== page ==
New Crop of Blackberry's

A Fresh Crop of BlackBerrys

Wi-Fi's the word with the latest RIM Handhelds.
by Sascha Segan PCMagazine.

Fall is the season for berry picking, so a few weeks ago, I took my daughter out looking for juicy, ripe blackberries. Coincidentally, a new crop of BlackBerry smartphones have also been popping up on my desk. But unlike the berries we picked down on the farm, these are even sweeter than last year's.

If you haven't considered a BlackBerry, I highly recommend doing so. That's because the latest models are generally very good phones and are terrific for both texting and e-mail. They also have pretty good music and video players, and there are an increasing number of games and third-party programs available for them. The one true missing link in the BlackBerry software ecosystem, a great Microsoft Office editing program, is coming soon from Dataviz, though it isn't quite out yet.

The new trend in BlackBerrys abilities is Wi-Fi. For example, the new Blackberry Curve 8320 for T-Mobile, lets you make calls over pretty much any Wi-Fi network. That's a huge deal. Subscribe to T-Mobile's $10/month Hotspot@Home package, and calls originated over Wi-Fi, whether it be at home, in your office or at Starbucks, don't cost anything extra. You can use your own Wi-Fi router, or one that T-Mobile is giving away free with a rebate.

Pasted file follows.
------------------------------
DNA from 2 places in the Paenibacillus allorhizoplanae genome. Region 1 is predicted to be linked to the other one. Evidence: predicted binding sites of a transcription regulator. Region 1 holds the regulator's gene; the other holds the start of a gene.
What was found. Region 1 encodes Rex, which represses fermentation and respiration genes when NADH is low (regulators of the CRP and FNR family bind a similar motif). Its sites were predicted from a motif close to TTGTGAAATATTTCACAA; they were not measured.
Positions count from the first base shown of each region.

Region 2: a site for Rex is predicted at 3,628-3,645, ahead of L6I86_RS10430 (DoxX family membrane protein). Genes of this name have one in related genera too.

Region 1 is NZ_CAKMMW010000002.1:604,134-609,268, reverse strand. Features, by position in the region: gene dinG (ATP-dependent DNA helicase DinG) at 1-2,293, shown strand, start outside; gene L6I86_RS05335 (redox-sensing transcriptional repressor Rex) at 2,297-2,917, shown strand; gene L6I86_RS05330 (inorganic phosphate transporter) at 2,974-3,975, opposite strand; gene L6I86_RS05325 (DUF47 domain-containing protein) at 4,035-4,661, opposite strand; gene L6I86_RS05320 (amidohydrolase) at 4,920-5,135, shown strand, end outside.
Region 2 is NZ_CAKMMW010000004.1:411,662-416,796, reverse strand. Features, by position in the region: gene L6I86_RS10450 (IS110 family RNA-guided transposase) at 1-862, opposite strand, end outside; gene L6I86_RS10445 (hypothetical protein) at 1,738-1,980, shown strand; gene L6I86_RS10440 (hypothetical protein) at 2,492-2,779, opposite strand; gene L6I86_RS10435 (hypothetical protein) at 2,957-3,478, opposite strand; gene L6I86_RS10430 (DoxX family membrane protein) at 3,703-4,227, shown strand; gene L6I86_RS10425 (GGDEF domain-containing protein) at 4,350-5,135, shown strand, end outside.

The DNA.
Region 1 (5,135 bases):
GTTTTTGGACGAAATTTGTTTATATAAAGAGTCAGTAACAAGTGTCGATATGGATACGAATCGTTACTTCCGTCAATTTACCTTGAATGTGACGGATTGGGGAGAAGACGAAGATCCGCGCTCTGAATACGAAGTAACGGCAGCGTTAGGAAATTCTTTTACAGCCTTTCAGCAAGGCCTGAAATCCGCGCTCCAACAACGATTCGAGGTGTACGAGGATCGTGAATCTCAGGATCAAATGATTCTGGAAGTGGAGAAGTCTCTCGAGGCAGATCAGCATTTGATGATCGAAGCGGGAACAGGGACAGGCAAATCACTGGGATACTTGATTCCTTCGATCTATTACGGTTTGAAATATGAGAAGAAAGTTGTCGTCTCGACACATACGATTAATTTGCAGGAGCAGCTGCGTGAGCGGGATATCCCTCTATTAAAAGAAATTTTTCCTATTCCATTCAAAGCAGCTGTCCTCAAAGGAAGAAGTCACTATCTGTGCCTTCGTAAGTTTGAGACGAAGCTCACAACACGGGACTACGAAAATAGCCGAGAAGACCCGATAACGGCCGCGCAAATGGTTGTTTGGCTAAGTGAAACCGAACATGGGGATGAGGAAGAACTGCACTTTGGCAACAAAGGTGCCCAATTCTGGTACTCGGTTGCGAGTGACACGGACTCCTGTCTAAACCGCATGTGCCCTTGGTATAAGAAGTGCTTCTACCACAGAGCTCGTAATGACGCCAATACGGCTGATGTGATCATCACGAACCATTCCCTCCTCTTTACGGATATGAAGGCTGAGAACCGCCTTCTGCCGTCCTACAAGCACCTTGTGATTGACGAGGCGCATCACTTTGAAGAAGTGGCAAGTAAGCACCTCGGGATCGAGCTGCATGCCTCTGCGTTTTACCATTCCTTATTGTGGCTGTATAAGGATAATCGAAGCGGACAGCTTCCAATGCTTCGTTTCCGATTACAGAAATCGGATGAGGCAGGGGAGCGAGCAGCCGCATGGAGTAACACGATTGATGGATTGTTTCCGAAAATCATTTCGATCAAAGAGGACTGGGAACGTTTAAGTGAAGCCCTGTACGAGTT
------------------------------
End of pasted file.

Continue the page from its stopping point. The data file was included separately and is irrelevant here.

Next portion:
The 8320 brings other Curvy goodness to T-Mobile as well. AT&T subscribers have been enjoying the Curve for a while, with its "real" headphone jack that takes true music-player headphones, support for playing music and videos from 4GB memory cards plus a 2-megapixel camera. It's no wonder, really, that young Hollywood actors I've spoken with have been throwing away their old Sidekicks and picking up the latest BlackBerrys.

AT&T has a Wi-Fi BlackBerry too, but it's less charming. The BlackBerry 8820 can't make calls over Wi-Fi, and doesn't have a camera; really, its Wi-Fi is just there so you can get e-mail in the bowels of a corporate campus where there's no AT&T service. Since it's priced the same as the previous 8800 model, though, it's like getting free Wi-Fi, and who's ever said no to free Wi-Fi?

Verizon and Sprint's crops seem to be blossoming late. They'll be getting their next round of BlackBerrys in November, rumors say, as a high-speed variant of the popular BlackBerry Pearl pops up on their networks.

Complete article from PCMagazine.